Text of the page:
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Congress delivers slap to CFTC

The House of Congress has passed the bill to reauthorise CFTC appropriations to 2018. H.R. 4413, the Consumer Protection and End User Relief Act, aims to substantially limit the Agency’s powers and orders the CFTC to clarify the cross-border regulatory fog. Passed 265-144 along partisan lines, the bill has been handed to the Senate, where it is likely to remain;, a legislation tracking service, estimates that the bill has a scant 10% chance of receiving final Presidential assent. The White House has already signalled its displeasure, stating that the bill “undermines the efficient functioning of the Commodity Futures Trading Commission (CFTC) by imposing a number of organizational and procedural changes and offers no solution to address the persistent inadequacy of the agency’s funding.” However, the bill contains fundamental features, which, even in their inevitably watered-down final incarnation, would substantially alter the Agency’s remit and powers; a selection is summarised below:

  • Directs the CFTC to issue formal rules governing cross-border regulation of derivatives transactions and to defer to non-US regulators in their respective jurisdictions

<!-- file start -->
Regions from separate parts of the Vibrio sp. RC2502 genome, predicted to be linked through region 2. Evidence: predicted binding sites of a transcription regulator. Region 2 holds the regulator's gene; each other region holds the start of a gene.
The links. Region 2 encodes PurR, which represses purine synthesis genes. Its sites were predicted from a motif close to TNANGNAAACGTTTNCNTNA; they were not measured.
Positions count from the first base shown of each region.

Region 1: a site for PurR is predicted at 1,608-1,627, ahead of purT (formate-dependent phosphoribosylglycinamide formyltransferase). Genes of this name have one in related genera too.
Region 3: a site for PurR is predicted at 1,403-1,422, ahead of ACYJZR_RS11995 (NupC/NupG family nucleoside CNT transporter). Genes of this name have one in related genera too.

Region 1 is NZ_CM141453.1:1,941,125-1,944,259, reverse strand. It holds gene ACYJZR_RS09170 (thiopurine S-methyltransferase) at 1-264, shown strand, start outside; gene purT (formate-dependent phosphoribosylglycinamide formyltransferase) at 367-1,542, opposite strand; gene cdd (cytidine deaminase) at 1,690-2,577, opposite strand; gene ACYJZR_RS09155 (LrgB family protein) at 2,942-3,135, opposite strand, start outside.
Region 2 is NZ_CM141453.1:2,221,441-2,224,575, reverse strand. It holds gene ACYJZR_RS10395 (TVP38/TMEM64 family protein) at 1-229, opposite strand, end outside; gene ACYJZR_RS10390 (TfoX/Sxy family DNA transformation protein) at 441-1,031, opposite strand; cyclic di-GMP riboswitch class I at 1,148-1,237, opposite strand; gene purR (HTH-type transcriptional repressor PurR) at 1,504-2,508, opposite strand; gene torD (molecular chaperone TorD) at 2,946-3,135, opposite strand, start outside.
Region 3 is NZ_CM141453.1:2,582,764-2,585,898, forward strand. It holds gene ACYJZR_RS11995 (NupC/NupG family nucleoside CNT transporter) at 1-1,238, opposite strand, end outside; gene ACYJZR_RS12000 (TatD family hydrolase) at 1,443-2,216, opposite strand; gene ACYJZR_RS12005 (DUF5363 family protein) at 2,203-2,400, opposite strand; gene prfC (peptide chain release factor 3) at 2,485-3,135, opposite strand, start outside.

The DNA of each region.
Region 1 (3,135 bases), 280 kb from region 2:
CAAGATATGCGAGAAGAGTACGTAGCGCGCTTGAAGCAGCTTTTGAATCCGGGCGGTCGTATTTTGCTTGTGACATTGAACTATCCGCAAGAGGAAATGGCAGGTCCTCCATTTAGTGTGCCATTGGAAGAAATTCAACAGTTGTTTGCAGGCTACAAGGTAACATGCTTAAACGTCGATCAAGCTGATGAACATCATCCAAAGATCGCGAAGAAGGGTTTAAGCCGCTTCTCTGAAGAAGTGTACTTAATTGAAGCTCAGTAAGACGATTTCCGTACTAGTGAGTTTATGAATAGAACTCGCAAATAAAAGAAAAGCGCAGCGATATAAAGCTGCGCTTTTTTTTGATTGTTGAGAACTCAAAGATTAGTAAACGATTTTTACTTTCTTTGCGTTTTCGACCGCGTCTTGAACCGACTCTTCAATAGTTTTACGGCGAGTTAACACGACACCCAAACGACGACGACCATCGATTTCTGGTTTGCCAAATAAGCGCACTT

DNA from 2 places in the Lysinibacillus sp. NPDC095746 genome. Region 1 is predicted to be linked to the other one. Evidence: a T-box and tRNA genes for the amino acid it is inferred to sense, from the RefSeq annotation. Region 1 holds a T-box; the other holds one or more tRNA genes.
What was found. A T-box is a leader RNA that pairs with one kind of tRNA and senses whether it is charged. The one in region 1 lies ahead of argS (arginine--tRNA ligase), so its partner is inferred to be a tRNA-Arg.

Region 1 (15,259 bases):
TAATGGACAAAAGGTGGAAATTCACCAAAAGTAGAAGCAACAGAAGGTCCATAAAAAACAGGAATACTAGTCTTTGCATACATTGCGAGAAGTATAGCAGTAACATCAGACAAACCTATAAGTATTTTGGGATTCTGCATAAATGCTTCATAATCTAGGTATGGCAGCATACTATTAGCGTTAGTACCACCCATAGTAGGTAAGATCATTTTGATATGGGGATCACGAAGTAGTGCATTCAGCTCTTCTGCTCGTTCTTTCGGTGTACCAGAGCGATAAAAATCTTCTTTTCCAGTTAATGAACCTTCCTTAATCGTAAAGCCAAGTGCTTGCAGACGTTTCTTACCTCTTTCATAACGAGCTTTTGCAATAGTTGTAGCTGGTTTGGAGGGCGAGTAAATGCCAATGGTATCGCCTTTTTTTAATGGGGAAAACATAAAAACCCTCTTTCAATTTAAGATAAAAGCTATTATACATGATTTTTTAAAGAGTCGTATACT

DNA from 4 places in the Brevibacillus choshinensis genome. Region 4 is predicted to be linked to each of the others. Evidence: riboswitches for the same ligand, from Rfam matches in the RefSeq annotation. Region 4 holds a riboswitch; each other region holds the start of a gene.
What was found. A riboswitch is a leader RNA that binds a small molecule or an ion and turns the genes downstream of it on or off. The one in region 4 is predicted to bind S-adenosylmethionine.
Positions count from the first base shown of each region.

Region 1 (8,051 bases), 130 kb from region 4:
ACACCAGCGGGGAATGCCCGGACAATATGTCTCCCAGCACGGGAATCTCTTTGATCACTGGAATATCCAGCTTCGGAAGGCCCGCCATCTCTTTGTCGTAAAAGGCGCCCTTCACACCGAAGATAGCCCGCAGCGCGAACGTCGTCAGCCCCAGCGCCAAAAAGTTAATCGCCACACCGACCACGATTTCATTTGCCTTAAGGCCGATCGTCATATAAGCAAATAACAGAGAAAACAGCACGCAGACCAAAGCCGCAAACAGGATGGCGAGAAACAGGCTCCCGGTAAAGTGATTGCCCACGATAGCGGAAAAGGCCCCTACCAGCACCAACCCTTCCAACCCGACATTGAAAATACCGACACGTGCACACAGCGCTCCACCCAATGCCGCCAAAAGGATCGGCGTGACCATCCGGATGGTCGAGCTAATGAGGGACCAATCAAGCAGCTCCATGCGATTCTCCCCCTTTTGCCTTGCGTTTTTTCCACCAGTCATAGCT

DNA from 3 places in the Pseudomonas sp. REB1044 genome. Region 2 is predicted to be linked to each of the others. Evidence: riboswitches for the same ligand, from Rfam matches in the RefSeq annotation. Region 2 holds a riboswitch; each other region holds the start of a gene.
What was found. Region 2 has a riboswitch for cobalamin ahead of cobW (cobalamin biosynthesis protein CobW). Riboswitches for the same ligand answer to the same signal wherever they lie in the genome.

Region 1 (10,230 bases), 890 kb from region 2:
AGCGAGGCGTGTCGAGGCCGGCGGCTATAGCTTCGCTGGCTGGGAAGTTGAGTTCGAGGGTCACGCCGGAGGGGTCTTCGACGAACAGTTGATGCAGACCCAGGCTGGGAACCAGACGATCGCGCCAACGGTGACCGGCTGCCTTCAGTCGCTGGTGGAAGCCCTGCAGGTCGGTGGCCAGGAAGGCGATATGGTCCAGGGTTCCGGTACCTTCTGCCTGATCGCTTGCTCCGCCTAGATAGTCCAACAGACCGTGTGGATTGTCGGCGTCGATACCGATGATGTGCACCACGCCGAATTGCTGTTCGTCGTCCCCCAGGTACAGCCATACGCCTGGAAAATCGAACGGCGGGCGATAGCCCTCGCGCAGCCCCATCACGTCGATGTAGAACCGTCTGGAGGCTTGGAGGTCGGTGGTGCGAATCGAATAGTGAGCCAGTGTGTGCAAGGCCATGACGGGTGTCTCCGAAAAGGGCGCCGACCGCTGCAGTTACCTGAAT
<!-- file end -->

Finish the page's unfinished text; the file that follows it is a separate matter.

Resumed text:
• Requires a new CFTC rule to amend or reduce the $8bn. de minimis swap dealer threshold
  • Increases client protection in the event of FCM bankruptcy by mandating written client-money policies and the subordination of all claims on the bankrupt estate to those of the client
  • Instructs the GAO to examine the sufficiency of CFTC funding and to perform a wide-ranging audit of Agency effectiveness
  • Requires CFTC staff to submit a detailed technology use and acquisition plan every five years and to develop policies for the storage of market data
  • Requires the Agency to perform and publish extensive cost benefit analysis for each regulation, including: its statutory justification, the length of its public comment period and the deadline for compliance
  • Directs the CFTC to amend regulations regarding exemption criteria for certain registered commodity pool operators
  • Excludes physically-settled, non-financial commodities from the definition of “swap”, subject to certain conditions
  • Excludes commercial market participants from clearing requirements if their business is physically settled and is predominantly hedging
  • Requires the CFTC to exempt utility-operations swaps from utility special entity status

The bill’s remedies imply an Agency that has indulged in a legislative spree, unchecked by either due procedure or minimal competence. Aimed largely at the perceived excesses of the Gensler-era CFTC, it is nevertheless likely that a number of the above measures will eventually be imposed: externally by judicial decision, by internal reform, or by the rest of the world’s refusal to bend the knee. Although unlikely, it might be less painful for all concerned if the bill were to be passed in full.

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